SRY: Sex Determination in Males
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SRY:  Biomolecules Gallery
The SRY protein is encoded by a gene on the Y chromosome and is a control factor that directs the differentiation of a testis in male embryos. Mammalian embryos start life with an undifferentiated gonad. In the presence of SRY and other factors, a testis differentiates and begins to produce testosterone. In the absence of SRY, embryos differentiate as females, although the ovary fails to develop normally. The SRY protein contains a central domain from amino acids 60 to 128. This is called the HMG (High Mobility Group) domain and is common to many DNA binding proteins. SRY binding to the DNA helix bends the DNA and alters its accessibility to other genetic regulators.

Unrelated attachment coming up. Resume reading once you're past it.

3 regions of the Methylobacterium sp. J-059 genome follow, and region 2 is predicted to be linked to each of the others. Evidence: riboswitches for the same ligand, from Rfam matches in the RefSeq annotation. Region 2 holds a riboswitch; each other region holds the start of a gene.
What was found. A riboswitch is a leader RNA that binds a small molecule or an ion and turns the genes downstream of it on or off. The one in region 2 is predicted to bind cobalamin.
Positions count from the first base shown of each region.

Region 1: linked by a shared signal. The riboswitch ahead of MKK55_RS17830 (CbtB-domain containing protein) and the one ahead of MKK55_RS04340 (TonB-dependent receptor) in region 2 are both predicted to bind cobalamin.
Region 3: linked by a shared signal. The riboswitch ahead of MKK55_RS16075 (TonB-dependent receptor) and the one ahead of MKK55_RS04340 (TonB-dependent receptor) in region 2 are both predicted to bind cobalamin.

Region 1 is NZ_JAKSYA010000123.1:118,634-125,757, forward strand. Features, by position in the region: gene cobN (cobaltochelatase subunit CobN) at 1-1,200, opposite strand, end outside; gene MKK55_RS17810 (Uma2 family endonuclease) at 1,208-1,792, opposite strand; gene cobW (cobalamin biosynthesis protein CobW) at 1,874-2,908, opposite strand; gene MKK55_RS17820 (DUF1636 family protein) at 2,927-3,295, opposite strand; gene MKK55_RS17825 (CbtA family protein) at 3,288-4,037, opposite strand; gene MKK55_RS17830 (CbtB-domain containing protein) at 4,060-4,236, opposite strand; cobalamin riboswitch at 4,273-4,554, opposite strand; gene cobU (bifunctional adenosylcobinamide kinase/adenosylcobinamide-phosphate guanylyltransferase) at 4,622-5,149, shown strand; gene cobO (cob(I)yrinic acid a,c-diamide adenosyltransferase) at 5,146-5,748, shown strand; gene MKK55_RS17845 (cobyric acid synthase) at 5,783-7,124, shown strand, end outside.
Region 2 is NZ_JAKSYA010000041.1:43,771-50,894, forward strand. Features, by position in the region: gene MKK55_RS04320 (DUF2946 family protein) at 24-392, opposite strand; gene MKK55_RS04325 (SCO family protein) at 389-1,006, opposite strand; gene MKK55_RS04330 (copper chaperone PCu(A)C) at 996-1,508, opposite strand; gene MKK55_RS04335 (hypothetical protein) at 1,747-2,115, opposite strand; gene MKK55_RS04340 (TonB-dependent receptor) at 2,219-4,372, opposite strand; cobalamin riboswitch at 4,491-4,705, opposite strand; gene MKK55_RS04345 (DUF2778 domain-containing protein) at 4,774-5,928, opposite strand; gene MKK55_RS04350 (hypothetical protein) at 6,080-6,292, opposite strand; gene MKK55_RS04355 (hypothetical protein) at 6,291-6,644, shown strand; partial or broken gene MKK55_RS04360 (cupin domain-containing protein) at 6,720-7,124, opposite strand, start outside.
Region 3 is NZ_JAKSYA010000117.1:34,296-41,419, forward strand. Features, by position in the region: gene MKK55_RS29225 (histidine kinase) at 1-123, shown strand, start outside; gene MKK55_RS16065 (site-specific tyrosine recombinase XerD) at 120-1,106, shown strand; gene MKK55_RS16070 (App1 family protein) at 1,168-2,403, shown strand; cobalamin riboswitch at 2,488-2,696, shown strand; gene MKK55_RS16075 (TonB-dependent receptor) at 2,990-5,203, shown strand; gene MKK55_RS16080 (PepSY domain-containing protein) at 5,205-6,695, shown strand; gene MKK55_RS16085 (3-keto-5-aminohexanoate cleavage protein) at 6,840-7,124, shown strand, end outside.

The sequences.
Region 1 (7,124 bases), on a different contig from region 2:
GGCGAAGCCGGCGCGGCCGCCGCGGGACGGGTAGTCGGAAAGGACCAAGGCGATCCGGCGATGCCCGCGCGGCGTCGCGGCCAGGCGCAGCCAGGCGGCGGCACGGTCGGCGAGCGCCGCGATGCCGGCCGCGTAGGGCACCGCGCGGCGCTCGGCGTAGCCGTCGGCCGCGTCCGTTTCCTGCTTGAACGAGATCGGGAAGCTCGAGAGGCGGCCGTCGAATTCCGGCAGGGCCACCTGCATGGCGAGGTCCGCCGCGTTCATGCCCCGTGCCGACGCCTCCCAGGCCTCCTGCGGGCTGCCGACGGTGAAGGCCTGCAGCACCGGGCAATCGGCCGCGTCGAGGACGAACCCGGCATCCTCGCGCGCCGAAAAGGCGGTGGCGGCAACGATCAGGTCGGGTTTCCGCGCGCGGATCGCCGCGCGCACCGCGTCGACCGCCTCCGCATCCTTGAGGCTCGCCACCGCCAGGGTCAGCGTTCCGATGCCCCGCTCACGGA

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SRY: Male Determining Factor on the Y chromosome
Human Sequence

( ) = HMG Domain




Link to the music: SRY

Notes on the Music:

This piece is a very simple read-through of the SRY protein. The full SRY sequence is bracketed by an introduction and closing section (chimes) derived from the first part of the sequence, including both DNA and protein informtion. The SRY sequence begins with a single female voice. At the HMG domain other voices are added. The sequence ends with the same female voice accompanied by a low gong. This piece was created using the BankStep Sequencing Software from Algorithmic Arts.

More Information on SRY and Sex Differentiation